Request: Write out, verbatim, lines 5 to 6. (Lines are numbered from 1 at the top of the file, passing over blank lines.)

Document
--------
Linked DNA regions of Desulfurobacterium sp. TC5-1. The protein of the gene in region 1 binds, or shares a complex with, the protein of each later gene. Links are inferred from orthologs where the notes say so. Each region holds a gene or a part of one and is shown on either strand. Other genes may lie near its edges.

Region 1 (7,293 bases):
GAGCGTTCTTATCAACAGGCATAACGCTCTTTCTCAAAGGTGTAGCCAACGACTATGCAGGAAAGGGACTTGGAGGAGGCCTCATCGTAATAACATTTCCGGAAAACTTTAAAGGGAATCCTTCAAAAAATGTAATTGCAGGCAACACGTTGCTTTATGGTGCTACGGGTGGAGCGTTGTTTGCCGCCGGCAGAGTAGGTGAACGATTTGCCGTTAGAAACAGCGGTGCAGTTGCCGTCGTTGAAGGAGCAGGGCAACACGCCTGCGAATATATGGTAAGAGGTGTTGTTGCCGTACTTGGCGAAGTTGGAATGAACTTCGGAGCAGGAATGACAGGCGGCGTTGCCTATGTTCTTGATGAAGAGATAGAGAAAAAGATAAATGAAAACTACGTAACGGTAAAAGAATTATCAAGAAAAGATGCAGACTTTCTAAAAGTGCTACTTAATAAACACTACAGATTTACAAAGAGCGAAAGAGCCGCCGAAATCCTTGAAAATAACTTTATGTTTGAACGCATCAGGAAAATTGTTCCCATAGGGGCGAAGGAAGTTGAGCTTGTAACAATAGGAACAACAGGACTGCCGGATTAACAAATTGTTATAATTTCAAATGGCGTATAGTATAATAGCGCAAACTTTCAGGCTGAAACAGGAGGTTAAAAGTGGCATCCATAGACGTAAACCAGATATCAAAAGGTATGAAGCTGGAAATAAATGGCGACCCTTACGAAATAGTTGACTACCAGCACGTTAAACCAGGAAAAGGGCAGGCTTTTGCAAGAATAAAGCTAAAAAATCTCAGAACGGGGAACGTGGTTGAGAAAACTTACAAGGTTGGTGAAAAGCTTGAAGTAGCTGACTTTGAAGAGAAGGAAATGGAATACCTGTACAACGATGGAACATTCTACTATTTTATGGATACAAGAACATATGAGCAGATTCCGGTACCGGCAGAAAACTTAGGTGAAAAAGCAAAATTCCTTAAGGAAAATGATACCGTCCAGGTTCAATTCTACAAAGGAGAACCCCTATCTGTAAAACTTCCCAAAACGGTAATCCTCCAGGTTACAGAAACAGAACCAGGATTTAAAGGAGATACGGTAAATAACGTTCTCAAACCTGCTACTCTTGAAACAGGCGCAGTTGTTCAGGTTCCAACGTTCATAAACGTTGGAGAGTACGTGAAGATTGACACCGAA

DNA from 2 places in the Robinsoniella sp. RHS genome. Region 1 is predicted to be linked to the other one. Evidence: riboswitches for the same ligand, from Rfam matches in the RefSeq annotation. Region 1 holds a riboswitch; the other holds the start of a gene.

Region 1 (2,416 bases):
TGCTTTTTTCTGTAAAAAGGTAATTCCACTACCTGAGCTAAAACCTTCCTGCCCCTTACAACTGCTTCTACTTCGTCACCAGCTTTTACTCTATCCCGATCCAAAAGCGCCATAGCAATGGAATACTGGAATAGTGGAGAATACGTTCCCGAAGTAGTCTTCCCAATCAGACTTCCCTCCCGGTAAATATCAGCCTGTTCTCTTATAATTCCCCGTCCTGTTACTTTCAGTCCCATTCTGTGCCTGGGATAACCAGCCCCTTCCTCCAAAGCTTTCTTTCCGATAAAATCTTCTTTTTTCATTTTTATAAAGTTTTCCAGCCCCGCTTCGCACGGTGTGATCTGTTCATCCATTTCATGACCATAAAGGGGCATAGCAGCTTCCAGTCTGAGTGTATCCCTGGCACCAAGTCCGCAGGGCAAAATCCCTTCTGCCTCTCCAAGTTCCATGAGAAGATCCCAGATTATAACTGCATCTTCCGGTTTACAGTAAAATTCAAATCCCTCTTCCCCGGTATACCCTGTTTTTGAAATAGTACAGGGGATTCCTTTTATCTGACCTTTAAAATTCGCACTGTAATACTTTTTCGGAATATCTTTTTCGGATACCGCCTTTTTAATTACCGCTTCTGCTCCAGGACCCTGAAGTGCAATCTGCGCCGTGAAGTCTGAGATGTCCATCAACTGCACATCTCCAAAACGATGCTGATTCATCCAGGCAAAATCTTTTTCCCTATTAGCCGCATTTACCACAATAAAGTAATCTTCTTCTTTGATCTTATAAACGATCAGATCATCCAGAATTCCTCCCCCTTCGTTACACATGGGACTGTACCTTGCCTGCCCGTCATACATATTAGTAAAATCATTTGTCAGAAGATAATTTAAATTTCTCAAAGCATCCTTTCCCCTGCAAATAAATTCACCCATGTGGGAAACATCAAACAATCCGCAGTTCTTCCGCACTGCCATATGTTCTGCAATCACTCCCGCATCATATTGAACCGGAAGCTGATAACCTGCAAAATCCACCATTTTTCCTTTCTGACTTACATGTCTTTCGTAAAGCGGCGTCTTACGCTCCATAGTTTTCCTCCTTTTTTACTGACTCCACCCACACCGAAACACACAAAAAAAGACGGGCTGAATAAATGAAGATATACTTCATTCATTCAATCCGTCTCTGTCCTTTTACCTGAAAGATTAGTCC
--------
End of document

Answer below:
Region 1 (2,416 bases):
TGCTTTTTTCTGTAAAAAGGTAATTCCACTACCTGAGCTAAAACCTTCCTGCCCCTTACAACTGCTTCTACTTCGTCACCAGCTTTTACTCTATCCCGATCCAAAAGCGCCATAGCAATGGAATACTGGAATAGTGGAGAATACGTTCCCGAAGTAGTCTTCCCAATCAGACTTCCCTCCCGGTAAATATCAGCCTGTTCTCTTATAATTCCCCGTCCTGTTACTTTCAGTCCCATTCTGTGCCTGGGATAACCAGCCCCTTCCTCCAAAGCTTTCTTTCCGATAAAATCTTCTTTTTTCATTTTTATAAAGTTTTCCAGCCCCGCTTCGCACGGTGTGATCTGTTCATCCATTTCATGACCATAAAGGGGCATAGCAGCTTCCAGTCTGAGTGTATCCCTGGCACCAAGTCCGCAGGGCAAAATCCCTTCTGCCTCTCCAAGTTCCATGAGAAGATCCCAGATTATAACTGCATCTTCCGGTTTACAGTAAAATTCAAATCCCTCTTCCCCGGTATACCCTGTTTTTGAAATAGTACAGGGGATTCCTTTTATCTGACCTTTAAAATTCGCACTGTAATACTTTTTCGGAATATCTTTTTCGGATACCGCCTTTTTAATTACCGCTTCTGCTCCAGGACCCTGAAGTGCAATCTGCGCCGTGAAGTCTGAGATGTCCATCAACTGCACATCTCCAAAACGATGCTGATTCATCCAGGCAAAATCTTTTTCCCTATTAGCCGCATTTACCACAATAAAGTAATCTTCTTCTTTGATCTTATAAACGATCAGATCATCCAGAATTCCTCCCCCTTCGTTACACATGGGACTGTACCTTGCCTGCCCGTCATACATATTAGTAAAATCATTTGTCAGAAGATAATTTAAATTTCTCAAAGCATCCTTTCCCCTGCAAATAAATTCACCCATGTGGGAAACATCAAACAATCCGCAGTTCTTCCGCACTGCCATATGTTCTGCAATCACTCCCGCATCATATTGAACCGGAAGCTGATAACCTGCAAAATCCACCATTTTTCCTTTCTGACTTACATGTCTTTCGTAAAGCGGCGTCTTACGCTCCATAGTTTTCCTCCTTTTTTACTGACTCCACCCACACCGAAACACACAAAAAAAGACGGGCTGAATAAATGAAGATATACTTCATTCATTCAATCCGTCTCTGTCCTTTTACCTGAAAGATTAGTCC